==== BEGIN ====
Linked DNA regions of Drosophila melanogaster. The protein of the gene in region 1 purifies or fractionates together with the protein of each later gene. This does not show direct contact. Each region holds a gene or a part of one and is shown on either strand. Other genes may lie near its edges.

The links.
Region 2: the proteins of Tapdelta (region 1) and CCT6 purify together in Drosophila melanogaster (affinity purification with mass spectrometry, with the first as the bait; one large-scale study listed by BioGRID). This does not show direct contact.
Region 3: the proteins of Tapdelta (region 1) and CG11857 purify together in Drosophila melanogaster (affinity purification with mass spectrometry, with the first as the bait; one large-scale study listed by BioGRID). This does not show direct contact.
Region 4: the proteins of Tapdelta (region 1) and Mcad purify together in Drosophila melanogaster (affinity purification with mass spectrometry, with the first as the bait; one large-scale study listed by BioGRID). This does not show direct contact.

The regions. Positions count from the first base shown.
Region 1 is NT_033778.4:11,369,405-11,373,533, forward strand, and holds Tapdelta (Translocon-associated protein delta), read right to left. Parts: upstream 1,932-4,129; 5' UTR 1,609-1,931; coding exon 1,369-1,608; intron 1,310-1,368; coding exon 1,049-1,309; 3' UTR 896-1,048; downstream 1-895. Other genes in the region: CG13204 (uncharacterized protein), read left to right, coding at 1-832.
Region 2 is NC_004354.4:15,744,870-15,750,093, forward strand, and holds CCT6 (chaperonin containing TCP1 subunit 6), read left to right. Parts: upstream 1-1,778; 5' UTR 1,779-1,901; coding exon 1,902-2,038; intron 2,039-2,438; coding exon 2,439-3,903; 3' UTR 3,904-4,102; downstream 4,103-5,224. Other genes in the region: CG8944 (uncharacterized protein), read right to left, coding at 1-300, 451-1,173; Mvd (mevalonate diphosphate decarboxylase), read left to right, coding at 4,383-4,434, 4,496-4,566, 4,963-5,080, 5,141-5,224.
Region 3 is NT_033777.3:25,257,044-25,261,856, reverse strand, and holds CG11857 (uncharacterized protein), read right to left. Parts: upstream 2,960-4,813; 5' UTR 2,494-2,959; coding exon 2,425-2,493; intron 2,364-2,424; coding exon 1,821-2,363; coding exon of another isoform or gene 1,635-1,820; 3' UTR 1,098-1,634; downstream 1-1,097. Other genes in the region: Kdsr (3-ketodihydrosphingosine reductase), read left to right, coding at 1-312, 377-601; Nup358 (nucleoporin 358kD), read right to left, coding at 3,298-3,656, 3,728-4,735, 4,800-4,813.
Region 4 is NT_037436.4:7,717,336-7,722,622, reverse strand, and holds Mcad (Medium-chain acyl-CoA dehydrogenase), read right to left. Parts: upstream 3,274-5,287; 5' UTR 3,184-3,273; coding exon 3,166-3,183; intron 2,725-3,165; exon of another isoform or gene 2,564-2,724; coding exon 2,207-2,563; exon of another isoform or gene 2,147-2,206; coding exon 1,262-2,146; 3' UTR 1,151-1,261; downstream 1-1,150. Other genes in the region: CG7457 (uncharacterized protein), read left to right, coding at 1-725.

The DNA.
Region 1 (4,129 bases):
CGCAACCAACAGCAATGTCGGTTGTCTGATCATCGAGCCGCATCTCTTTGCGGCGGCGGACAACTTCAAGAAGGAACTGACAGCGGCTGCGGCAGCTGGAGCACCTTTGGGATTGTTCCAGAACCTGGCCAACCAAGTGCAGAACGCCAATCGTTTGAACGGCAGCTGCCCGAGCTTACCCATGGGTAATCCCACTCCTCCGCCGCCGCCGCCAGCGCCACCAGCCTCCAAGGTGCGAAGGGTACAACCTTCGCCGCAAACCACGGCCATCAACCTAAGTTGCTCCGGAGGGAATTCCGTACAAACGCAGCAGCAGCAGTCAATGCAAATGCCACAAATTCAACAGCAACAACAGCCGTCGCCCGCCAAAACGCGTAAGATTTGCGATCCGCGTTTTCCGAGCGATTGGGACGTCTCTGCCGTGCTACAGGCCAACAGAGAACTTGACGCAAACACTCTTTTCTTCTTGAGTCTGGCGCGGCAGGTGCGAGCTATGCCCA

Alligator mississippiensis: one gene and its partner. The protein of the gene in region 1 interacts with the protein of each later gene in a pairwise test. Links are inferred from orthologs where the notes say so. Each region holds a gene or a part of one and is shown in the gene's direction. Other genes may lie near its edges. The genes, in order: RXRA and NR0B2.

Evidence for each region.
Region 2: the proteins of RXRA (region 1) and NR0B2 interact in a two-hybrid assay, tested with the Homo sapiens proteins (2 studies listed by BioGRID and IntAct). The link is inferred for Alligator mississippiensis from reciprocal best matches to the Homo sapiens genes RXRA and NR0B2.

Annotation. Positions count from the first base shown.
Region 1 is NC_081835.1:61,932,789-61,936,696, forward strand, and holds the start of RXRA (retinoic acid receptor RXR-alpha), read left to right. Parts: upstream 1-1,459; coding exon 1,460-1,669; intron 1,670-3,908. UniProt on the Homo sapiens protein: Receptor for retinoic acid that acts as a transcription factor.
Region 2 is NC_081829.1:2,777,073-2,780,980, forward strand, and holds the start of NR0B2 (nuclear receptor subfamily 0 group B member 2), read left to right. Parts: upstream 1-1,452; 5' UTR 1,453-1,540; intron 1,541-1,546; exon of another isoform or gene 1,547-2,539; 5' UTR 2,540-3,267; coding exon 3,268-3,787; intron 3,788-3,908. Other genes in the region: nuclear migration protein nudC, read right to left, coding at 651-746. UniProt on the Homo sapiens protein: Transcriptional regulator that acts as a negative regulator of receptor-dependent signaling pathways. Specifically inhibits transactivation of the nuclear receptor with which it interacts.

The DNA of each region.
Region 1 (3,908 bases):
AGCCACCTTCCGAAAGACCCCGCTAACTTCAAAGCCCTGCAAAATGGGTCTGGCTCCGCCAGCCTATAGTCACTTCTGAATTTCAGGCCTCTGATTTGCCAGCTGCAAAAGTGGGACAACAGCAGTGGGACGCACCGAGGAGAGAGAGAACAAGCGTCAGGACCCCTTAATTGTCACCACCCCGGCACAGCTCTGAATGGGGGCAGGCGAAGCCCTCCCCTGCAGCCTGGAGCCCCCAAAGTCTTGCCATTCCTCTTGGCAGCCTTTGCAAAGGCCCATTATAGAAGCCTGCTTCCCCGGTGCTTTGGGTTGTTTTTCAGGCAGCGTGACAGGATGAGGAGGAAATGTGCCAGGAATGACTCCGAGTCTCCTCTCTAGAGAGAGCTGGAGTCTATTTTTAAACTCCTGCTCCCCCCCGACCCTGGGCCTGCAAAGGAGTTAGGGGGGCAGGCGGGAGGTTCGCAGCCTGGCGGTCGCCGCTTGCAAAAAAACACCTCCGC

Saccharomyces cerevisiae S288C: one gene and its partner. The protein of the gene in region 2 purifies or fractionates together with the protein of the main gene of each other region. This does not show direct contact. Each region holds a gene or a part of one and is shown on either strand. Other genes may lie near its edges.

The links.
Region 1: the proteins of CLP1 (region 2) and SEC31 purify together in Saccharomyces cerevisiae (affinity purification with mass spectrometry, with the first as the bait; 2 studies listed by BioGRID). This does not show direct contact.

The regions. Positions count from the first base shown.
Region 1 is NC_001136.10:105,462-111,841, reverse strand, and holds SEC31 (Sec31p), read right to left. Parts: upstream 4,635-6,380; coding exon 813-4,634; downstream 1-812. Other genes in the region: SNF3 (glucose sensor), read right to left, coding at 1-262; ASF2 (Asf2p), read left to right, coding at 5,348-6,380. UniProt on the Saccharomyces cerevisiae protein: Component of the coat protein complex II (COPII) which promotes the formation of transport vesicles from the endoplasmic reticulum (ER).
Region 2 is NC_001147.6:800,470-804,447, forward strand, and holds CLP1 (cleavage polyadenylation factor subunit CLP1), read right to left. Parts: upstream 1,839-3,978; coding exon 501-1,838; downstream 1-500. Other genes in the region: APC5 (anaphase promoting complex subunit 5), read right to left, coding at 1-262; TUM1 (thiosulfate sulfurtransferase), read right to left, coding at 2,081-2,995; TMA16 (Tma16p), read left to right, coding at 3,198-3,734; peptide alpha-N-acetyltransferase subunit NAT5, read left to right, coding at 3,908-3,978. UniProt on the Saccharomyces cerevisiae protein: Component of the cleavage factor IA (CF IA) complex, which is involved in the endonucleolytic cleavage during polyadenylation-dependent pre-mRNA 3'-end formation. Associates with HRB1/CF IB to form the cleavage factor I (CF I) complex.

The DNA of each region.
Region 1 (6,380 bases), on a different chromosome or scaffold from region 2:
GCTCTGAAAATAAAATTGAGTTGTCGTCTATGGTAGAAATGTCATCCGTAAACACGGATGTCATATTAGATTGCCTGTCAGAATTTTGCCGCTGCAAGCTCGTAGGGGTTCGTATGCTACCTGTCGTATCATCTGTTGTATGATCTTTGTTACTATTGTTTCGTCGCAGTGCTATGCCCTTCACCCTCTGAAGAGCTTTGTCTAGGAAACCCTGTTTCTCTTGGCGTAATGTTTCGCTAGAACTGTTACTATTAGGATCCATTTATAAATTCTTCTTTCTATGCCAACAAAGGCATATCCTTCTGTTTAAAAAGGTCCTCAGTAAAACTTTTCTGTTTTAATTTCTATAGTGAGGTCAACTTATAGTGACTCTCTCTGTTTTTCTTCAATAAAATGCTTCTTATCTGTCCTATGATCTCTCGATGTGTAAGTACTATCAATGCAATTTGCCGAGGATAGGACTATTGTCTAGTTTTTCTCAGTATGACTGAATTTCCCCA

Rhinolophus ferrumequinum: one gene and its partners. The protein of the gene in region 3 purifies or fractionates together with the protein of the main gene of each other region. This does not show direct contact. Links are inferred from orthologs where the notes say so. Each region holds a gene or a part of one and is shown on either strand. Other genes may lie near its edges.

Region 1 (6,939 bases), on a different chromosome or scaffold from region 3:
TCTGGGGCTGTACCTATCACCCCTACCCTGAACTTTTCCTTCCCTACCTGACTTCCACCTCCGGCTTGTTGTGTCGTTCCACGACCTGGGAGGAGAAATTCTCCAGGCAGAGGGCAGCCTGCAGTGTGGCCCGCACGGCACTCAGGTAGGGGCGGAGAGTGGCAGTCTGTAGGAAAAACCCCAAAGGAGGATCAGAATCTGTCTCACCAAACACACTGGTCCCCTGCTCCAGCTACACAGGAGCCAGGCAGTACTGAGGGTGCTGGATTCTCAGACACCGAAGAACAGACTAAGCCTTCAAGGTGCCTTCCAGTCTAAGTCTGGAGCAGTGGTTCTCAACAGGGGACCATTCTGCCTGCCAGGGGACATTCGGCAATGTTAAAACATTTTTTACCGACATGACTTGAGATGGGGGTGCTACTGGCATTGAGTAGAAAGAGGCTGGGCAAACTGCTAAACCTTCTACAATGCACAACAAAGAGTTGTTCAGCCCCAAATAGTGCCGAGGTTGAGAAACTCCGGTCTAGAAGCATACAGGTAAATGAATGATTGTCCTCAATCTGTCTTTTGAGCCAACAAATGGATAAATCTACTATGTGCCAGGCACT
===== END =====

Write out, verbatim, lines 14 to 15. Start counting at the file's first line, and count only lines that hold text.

Alligator mississippiensis: one gene and its partner. The protein of the gene in region 1 interacts with the protein of each later gene in a pairwise test. Links are inferred from orthologs where the notes say so. Each region holds a gene or a part of one and is shown in the gene's direction. Other genes may lie near its edges. The genes, in order: RXRA and NR0B2.

Evidence for each region.